Correct both and score.

4. Discuss the overall value of rocky shore areas to local environment. Have
students write a paragraph called for in #3.


Resources:

Coastal Habitats: Rocky Shorelines, DCCA Environmental Fact Sheet No. 5.


E-49












E.T. E-49
Name:
School:


SPLASHING AROUND ON ROCKY SHORES

1.Try your hand at categorizing these words or terms by writing them in the
appropriate column headings in the illustration below.

small fishes sea urchins acropora coral exposed bedrock

coastal bluff algae mollusks salt tolerant plants

sea whips snails crabs gorgonian coral

periwinkles rookeries sea grass sea weeds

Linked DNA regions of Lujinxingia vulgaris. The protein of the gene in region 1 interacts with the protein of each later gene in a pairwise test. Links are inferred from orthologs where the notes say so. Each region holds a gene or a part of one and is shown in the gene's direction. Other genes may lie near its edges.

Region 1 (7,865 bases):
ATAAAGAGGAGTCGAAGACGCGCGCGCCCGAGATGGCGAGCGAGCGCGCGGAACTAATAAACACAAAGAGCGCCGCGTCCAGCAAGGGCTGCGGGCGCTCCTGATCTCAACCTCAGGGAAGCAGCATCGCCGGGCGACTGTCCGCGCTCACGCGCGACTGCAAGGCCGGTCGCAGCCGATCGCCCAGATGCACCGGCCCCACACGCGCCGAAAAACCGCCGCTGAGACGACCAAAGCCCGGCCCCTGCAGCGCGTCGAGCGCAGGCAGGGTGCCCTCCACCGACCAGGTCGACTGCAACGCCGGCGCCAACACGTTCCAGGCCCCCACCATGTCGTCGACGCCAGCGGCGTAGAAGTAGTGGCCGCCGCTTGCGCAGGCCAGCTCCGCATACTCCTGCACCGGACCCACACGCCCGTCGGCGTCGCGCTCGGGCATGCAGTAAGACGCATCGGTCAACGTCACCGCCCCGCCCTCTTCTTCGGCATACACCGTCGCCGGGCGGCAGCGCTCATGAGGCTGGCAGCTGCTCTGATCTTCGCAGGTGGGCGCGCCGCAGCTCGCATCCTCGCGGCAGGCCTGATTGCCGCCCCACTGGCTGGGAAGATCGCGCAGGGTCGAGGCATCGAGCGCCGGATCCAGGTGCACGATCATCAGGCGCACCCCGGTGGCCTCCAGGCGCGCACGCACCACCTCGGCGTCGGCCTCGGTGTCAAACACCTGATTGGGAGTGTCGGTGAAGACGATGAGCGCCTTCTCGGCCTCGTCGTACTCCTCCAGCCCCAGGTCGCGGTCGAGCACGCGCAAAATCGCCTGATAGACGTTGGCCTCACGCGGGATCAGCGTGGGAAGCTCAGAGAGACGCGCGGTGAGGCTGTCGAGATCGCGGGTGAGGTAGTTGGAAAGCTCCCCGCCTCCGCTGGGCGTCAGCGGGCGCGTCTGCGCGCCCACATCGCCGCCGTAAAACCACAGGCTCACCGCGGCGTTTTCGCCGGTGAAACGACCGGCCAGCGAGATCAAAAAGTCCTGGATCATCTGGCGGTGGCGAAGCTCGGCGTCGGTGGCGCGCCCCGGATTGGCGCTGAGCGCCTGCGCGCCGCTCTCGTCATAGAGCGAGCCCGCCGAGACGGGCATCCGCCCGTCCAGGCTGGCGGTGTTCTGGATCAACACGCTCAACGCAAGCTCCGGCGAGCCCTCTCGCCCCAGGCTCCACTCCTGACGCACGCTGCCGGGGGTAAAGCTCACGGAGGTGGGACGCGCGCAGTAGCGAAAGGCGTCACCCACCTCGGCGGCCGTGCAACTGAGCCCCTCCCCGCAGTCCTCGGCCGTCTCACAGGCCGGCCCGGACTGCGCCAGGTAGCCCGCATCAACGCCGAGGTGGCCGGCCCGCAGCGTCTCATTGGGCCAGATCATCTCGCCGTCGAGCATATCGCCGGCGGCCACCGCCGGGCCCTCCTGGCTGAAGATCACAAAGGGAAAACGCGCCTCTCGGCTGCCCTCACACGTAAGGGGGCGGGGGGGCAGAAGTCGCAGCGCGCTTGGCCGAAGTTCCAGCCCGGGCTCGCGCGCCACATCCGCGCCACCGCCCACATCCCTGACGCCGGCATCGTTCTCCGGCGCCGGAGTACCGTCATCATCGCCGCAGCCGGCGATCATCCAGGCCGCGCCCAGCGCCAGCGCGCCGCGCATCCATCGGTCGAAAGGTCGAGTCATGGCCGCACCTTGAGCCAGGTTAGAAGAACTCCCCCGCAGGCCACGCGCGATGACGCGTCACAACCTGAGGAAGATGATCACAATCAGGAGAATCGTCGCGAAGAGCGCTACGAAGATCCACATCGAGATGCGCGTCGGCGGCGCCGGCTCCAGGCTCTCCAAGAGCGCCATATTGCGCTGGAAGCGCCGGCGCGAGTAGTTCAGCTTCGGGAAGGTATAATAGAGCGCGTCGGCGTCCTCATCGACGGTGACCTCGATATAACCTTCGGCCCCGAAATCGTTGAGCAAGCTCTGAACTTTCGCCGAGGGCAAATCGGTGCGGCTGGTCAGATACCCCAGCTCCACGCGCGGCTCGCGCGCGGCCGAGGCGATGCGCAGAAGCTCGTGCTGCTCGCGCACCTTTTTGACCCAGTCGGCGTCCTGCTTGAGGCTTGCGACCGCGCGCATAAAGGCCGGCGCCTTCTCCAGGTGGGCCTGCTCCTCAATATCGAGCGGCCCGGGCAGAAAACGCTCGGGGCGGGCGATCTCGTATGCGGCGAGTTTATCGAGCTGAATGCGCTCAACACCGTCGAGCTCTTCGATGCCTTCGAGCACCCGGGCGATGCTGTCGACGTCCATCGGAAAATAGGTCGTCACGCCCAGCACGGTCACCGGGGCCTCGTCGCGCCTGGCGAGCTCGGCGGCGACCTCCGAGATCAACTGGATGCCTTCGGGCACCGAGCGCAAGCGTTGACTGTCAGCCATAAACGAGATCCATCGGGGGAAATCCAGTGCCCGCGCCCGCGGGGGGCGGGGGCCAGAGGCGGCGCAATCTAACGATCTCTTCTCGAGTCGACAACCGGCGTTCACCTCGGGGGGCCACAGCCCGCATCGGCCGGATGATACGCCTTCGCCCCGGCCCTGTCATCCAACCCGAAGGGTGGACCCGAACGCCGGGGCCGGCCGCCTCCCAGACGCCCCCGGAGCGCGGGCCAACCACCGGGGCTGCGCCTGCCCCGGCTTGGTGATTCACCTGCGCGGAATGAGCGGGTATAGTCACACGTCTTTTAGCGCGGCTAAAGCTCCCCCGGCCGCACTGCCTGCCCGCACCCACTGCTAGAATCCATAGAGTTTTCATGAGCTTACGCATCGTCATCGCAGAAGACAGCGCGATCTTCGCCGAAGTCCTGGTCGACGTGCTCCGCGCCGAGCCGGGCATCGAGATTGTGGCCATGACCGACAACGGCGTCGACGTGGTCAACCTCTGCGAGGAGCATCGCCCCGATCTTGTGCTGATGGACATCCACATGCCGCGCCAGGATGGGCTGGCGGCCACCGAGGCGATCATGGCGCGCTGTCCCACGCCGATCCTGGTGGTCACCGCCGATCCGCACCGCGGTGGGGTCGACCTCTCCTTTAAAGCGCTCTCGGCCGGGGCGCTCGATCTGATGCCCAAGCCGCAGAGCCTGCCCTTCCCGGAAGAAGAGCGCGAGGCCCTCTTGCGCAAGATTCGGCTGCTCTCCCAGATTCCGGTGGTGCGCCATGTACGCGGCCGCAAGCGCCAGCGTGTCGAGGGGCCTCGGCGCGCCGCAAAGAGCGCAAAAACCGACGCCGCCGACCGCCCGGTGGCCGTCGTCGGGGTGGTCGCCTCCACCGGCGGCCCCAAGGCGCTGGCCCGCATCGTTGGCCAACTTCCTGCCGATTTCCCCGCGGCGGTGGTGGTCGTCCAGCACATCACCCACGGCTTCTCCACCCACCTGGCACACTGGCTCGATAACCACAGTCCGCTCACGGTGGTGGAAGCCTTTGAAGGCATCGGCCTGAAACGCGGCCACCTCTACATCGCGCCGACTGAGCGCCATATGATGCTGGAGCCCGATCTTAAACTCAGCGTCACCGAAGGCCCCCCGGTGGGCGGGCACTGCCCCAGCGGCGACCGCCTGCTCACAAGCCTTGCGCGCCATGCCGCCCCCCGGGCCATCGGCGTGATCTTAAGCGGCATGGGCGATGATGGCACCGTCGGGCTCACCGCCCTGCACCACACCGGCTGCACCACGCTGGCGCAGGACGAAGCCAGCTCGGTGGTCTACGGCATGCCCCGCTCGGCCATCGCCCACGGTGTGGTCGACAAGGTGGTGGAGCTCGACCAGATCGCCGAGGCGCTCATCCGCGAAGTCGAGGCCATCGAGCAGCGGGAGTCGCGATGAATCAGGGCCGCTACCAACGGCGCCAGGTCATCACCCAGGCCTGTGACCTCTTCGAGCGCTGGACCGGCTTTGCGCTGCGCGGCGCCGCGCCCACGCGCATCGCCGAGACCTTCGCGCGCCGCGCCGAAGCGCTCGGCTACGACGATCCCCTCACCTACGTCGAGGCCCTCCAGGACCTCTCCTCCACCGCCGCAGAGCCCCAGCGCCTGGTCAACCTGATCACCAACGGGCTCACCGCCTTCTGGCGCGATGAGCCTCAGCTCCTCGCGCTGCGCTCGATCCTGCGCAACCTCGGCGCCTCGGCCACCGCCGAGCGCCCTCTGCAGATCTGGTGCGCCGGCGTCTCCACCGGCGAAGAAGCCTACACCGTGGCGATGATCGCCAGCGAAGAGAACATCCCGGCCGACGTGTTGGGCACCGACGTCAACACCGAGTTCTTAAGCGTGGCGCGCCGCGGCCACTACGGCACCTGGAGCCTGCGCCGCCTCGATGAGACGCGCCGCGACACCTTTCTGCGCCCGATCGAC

promontories sea fans chitons sand layer


Note: There are more line spaces than words or terms.

Number correct first try?


ROCKY SHORES

WEATHERED SPLASH HARD CORAL SOFT CORALZONE
OUTCROP ZONE ZONE











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41 4,


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E-49


2.Study DCCA Fack Sheet No. 5 (10 minutes)- Recategorize these same words or
terms again.


small fishes
coastal bluff
sea whips snails
periwinkles
promontories


sea urchins acropora coral exposed bedrock
algae mollusks salt tolerant plants
crabs gorgonian coral
rookeries sea grass sea weeds
sea fans chitons sand layer


Number correct second t


ROCKY SH

WEATHERED SPLASH
OUTCROP ZONE


ry?


ORES

HARD CORAL
ZONE


SOFT CORALZONE


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C.z-


3. Write a short paragraph on the value of rocky store areas to Virgin Island
environment:


---











E.T.
What Lives There? E-49

Hardy members of the adjacent terrestrial vegetation may cling to the